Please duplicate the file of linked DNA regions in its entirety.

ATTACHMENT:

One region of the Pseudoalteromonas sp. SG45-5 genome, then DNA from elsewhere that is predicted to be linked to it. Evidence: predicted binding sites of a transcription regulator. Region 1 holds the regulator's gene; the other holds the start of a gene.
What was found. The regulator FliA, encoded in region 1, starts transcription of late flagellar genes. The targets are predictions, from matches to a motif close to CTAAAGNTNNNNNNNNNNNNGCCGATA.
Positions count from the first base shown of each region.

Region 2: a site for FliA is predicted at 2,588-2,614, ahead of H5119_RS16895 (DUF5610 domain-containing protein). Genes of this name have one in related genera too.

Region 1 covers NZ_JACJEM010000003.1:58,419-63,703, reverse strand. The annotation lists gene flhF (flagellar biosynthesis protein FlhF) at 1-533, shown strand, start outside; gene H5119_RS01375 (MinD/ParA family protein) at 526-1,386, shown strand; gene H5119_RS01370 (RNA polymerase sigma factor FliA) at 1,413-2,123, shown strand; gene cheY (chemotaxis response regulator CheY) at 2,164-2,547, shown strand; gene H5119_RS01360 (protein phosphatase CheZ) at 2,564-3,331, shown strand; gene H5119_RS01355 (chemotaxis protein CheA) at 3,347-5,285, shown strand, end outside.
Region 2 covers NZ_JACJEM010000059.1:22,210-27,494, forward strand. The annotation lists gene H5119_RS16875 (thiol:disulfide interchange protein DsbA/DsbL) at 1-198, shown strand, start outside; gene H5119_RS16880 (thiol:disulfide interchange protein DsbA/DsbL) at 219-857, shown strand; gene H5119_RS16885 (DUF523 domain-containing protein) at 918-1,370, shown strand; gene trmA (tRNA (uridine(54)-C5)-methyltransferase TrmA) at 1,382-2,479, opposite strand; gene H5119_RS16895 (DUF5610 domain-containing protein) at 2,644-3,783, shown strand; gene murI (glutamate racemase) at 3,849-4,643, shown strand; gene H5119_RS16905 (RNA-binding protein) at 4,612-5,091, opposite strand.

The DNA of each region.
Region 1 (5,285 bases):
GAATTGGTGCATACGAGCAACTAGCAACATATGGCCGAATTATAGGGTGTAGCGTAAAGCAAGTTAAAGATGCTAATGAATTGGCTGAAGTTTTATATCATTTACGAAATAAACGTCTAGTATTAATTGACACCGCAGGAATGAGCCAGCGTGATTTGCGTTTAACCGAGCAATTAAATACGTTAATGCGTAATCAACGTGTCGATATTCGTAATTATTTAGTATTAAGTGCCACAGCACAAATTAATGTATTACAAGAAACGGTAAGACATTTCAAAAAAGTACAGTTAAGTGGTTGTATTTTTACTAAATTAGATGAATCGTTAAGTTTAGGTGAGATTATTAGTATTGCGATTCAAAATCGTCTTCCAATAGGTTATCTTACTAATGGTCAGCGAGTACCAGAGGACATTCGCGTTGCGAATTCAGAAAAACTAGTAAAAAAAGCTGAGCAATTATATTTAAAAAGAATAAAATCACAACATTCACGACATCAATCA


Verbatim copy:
One region of the Pseudoalteromonas sp. SG45-5 genome, then DNA from elsewhere that is predicted to be linked to it. Evidence: predicted binding sites of a transcription regulator. Region 1 holds the regulator's gene; the other holds the start of a gene.
What was found. The regulator FliA, encoded in region 1, starts transcription of late flagellar genes. The targets are predictions, from matches to a motif close to CTAAAGNTNNNNNNNNNNNNGCCGATA.
Positions count from the first base shown of each region.

Region 2: a site for FliA is predicted at 2,588-2,614, ahead of H5119_RS16895 (DUF5610 domain-containing protein). Genes of this name have one in related genera too.

Region 1 covers NZ_JACJEM010000003.1:58,419-63,703, reverse strand. The annotation lists gene flhF (flagellar biosynthesis protein FlhF) at 1-533, shown strand, start outside; gene H5119_RS01375 (MinD/ParA family protein) at 526-1,386, shown strand; gene H5119_RS01370 (RNA polymerase sigma factor FliA) at 1,413-2,123, shown strand; gene cheY (chemotaxis response regulator CheY) at 2,164-2,547, shown strand; gene H5119_RS01360 (protein phosphatase CheZ) at 2,564-3,331, shown strand; gene H5119_RS01355 (chemotaxis protein CheA) at 3,347-5,285, shown strand, end outside.
Region 2 covers NZ_JACJEM010000059.1:22,210-27,494, forward strand. The annotation lists gene H5119_RS16875 (thiol:disulfide interchange protein DsbA/DsbL) at 1-198, shown strand, start outside; gene H5119_RS16880 (thiol:disulfide interchange protein DsbA/DsbL) at 219-857, shown strand; gene H5119_RS16885 (DUF523 domain-containing protein) at 918-1,370, shown strand; gene trmA (tRNA (uridine(54)-C5)-methyltransferase TrmA) at 1,382-2,479, opposite strand; gene H5119_RS16895 (DUF5610 domain-containing protein) at 2,644-3,783, shown strand; gene murI (glutamate racemase) at 3,849-4,643, shown strand; gene H5119_RS16905 (RNA-binding protein) at 4,612-5,091, opposite strand.

The DNA of each region.
Region 1 (5,285 bases):
GAATTGGTGCATACGAGCAACTAGCAACATATGGCCGAATTATAGGGTGTAGCGTAAAGCAAGTTAAAGATGCTAATGAATTGGCTGAAGTTTTATATCATTTACGAAATAAACGTCTAGTATTAATTGACACCGCAGGAATGAGCCAGCGTGATTTGCGTTTAACCGAGCAATTAAATACGTTAATGCGTAATCAACGTGTCGATATTCGTAATTATTTAGTATTAAGTGCCACAGCACAAATTAATGTATTACAAGAAACGGTAAGACATTTCAAAAAAGTACAGTTAAGTGGTTGTATTTTTACTAAATTAGATGAATCGTTAAGTTTAGGTGAGATTATTAGTATTGCGATTCAAAATCGTCTTCCAATAGGTTATCTTACTAATGGTCAGCGAGTACCAGAGGACATTCGCGTTGCGAATTCAGAAAAACTAGTAAAAAAAGCTGAGCAATTATATTTAAAAAGAATAAAATCACAACATTCACGACATCAATCA